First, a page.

Excerpt: “Peach Hut” designed by Atelier XI is the first completed miniature pavilion surrounded by a field of blossoming peach trees in farmland. The trees on the site all lean to one side, which inspired the sculptural form of the architecture. The architect envisions that the building is cut from a series of invisible arcs derived from the earth and the cloud, forming a unique shape that rises to the sky.
[Text as submitted by architect] In the beginning, the architect received the original commission to design a 300-square-meter public building for facilitating the county’s culture and art education in Xiuwu, Henan. However, considering the vast serving area (630-square-kilometer county area) and the difficulty of traveling between scattered villages, the architect came up with a proposal to divide one building into a series of miniature facilities in different locations so as to better serve local communities.
The long-term drawbacks of remote rural areas include insufficient educational resources, inadequate information access and scant aesthetic imagination. Thus, community leaders and the architect seek an aesthetic approach to rejuvenating these communities. Through these minimal architectural investments, the project aims to inspire the sensibilities of local residents, to help them enjoy and rethink life quality, as well as to alleviate isolation and poverty.
These cast-in-place concrete miniatures are interpreted into a series of tree-shaped spaces with tentacles reaching out for the sky, bathing in light and shadow. Their locations vary from fields, and woods, to mountaintops, and their forms differ as well: while one grows out from the ruined walls in an abandoned village, another embodies a floating theater on the water.
The construction of the seven units are divided into two phases with the first phase consisting of Periscope (a vernacular theater), Observatory (a beverage bar in peach tree farmland) and Bent House (a communal library).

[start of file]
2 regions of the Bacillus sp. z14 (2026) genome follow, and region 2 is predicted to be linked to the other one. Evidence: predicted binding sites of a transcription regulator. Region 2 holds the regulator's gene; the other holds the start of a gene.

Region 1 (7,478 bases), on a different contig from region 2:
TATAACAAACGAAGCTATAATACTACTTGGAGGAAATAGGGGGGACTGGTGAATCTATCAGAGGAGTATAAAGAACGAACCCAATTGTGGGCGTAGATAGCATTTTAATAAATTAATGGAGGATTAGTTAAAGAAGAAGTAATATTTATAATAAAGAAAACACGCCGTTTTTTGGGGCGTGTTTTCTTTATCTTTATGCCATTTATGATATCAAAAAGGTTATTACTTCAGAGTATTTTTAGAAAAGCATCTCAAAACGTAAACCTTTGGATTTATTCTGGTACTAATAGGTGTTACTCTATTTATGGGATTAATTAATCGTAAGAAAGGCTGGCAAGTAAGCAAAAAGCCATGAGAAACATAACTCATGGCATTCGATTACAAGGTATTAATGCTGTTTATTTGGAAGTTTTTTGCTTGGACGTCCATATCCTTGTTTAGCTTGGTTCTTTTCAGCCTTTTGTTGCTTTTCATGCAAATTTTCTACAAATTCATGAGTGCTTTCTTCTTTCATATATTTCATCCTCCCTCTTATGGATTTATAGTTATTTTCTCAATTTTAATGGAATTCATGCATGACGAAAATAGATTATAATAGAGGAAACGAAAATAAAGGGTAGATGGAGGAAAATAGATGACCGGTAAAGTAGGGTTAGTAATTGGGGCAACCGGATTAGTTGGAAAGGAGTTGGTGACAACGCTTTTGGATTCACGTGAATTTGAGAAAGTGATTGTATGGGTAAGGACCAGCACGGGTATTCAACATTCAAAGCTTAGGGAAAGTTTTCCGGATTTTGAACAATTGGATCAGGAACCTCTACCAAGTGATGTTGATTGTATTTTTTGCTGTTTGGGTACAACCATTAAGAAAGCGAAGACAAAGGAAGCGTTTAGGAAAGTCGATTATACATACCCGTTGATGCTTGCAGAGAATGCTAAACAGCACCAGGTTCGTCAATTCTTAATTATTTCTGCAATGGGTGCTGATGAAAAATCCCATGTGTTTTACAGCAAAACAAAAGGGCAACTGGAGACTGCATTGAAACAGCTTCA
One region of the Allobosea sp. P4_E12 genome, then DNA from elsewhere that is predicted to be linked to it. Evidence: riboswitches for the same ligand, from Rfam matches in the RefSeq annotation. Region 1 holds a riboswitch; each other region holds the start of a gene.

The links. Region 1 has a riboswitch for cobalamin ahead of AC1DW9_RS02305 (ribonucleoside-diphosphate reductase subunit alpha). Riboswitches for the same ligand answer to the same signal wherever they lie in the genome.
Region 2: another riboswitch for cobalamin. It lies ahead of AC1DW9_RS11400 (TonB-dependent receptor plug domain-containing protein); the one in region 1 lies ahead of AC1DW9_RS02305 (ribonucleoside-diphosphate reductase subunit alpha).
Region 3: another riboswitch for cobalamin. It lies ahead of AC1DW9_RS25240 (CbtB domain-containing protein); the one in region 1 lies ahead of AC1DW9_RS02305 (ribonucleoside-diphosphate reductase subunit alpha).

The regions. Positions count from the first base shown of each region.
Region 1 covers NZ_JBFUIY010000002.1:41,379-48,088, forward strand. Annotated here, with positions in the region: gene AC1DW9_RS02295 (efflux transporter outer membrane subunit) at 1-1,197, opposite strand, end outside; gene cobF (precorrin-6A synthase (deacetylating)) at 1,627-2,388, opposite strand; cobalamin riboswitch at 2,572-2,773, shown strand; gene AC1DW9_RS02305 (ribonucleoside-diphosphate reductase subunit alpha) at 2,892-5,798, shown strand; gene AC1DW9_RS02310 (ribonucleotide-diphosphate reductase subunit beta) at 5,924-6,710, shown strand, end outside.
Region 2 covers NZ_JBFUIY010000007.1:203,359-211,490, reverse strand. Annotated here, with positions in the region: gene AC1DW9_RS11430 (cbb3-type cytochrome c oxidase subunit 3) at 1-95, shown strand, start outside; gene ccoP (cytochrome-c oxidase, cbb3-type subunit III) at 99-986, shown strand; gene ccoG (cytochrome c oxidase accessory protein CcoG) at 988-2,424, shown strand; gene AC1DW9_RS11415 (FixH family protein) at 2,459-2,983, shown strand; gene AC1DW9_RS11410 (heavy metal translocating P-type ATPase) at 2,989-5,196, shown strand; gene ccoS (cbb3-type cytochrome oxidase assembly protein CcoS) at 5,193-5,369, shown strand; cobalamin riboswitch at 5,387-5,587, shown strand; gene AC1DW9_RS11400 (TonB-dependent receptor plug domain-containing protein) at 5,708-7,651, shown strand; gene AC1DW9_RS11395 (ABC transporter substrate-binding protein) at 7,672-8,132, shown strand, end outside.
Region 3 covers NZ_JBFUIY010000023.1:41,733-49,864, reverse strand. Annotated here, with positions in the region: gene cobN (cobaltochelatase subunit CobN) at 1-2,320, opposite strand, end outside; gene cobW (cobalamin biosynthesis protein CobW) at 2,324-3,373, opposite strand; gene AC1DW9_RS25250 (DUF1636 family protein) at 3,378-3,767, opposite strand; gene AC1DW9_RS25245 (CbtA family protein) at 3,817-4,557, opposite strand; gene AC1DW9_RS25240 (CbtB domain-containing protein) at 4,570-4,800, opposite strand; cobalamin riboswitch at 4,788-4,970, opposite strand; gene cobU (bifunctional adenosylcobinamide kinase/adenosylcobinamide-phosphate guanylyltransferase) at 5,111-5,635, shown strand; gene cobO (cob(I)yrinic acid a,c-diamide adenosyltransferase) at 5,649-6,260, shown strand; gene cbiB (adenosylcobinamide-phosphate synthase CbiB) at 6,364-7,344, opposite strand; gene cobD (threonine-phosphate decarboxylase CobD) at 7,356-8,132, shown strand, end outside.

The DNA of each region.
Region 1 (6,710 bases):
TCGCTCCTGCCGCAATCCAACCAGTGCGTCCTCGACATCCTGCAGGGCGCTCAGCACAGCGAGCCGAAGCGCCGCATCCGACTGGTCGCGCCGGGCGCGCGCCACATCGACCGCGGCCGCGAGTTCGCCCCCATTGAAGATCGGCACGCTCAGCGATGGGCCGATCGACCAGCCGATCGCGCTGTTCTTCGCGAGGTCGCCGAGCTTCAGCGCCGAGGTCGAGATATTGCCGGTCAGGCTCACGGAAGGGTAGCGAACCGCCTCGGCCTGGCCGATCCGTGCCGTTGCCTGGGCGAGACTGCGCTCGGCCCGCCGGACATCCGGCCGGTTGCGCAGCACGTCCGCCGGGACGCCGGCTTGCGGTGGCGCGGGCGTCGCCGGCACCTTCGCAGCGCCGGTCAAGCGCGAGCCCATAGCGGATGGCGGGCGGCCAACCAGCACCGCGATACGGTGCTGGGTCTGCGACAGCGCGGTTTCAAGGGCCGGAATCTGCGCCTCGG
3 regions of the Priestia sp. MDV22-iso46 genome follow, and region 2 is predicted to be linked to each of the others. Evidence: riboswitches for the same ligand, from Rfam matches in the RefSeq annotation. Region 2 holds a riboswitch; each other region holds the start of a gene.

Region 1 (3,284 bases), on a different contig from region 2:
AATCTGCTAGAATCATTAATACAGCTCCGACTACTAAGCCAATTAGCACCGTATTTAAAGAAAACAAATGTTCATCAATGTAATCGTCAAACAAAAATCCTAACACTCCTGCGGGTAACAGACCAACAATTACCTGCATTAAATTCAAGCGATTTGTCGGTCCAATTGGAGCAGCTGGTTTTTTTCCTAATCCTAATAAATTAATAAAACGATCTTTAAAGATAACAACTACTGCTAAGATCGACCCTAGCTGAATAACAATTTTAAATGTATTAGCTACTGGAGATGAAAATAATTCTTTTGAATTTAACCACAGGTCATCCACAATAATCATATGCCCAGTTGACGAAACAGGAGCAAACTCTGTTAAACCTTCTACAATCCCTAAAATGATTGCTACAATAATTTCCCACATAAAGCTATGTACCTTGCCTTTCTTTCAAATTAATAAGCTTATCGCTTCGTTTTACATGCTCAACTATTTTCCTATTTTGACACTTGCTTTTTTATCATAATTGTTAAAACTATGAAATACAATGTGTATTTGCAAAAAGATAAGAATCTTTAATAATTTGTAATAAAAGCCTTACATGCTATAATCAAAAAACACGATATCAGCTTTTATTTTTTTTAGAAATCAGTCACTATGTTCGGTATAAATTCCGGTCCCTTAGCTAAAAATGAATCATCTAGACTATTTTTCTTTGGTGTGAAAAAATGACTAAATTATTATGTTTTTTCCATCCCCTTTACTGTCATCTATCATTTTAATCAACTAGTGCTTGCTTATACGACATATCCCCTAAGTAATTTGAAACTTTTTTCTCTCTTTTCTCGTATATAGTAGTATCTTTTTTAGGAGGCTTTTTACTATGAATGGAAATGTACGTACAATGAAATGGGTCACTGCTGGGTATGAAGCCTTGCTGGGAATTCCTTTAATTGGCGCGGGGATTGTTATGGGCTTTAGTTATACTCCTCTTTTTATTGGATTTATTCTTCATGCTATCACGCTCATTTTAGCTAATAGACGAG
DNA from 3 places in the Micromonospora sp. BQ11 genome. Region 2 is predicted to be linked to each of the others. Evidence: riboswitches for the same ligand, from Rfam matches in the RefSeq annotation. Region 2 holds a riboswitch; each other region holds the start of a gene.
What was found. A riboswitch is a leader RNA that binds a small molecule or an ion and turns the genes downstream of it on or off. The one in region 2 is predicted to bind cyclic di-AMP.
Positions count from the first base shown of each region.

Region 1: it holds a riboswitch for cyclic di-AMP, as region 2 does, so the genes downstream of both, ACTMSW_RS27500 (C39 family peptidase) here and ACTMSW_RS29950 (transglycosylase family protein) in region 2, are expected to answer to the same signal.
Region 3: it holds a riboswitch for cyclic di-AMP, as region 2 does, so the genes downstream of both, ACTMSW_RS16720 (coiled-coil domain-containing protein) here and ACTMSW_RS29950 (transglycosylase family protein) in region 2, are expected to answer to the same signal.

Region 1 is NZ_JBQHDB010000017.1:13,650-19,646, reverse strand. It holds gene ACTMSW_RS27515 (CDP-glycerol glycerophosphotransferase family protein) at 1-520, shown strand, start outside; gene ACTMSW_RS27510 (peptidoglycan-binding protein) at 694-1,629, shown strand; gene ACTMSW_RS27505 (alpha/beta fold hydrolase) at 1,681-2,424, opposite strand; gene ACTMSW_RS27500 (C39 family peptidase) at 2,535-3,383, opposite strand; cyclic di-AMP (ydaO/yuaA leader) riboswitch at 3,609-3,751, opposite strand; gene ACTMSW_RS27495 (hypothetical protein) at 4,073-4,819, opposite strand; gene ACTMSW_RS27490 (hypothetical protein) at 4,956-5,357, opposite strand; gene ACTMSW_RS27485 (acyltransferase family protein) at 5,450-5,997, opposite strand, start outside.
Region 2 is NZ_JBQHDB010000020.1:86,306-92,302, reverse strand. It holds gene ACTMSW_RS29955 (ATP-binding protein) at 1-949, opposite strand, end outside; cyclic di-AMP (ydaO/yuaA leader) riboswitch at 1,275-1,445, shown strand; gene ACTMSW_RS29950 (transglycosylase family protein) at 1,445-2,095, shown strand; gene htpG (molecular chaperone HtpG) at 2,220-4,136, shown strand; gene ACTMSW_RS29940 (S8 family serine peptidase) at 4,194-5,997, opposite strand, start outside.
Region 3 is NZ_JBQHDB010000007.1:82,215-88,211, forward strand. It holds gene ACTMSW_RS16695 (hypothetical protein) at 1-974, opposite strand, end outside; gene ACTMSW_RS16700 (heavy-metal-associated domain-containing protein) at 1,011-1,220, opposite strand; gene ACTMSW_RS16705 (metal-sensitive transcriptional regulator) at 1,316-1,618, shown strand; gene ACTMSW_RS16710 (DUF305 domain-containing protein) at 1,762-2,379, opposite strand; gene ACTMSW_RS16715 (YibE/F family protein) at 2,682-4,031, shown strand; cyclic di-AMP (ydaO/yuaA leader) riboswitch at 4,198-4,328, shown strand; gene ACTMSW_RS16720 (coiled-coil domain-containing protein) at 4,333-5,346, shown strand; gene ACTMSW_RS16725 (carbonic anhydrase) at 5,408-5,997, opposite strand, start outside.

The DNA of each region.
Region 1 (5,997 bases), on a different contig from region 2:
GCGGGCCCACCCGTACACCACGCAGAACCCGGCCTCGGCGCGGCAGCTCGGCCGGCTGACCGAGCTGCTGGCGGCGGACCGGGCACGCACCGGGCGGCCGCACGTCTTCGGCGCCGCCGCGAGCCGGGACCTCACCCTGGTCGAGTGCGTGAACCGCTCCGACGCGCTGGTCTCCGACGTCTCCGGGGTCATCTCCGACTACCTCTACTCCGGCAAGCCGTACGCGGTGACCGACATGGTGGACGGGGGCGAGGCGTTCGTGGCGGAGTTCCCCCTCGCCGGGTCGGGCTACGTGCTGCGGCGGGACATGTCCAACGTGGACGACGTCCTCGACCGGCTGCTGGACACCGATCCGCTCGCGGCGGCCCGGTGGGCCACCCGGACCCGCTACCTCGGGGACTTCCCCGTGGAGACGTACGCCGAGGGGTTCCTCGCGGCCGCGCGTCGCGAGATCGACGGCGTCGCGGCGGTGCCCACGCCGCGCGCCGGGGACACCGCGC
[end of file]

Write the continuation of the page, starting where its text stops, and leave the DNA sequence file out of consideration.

“Peach Hut”, the first completed miniature pavilion, is surrounded by a field of blossoming peach trees in farmland. The trees on the site all lean to one side, which inspired the sculptural form of the architecture. The architect envisions that the building is cut from a series of invisible arcs derived from the earth and the cloud, forming a unique shape that rises to the sky.
In the Peach Hut, all windows are of diverse shapes, responding to different views and light angles: the large floor-to-ceiling window on the second floor allows viewers to jump over the peach trees and overlook the panoramic view of the farm; the round window frame on the south side rotates along the central axis, and captures dynamic imageries of the orchard under the subtle variation of daylight; the vertical windows at the corners lengthen the depth of field from the orchard to the village at far; the shadow resulted from the skylight changes at every moment; and the entrance corner window is made as a quarter circle resembling the stooped peach trees, thus resonating with the picturesque land.
Impressed by the peach blossoms on the site during the first visit, the architect decided to coat the building with pink cast-in-place concrete. After repeated field tests, the architect and the construction team eventually found a formula that met the desired color and concrete strength. The exterior concrete finish is cast with small wooden formwork to outline the contour of the curved geometry, and the interior finish is cast with a smooth formwork to better reflect the skylight from above. In the early morning, at noon, dusk and night, the pink concrete wall reveals different colors and qualities based on the changing light conditions.
The architect hopes to leave a few marks on the building that belong only to this piece of land. Therefore, a bronze wall sconce and black steel door handles are designed with the outline of the building; and a relief tree is cast on the concrete facade with customized formwork, orientating towards sunrise to the east.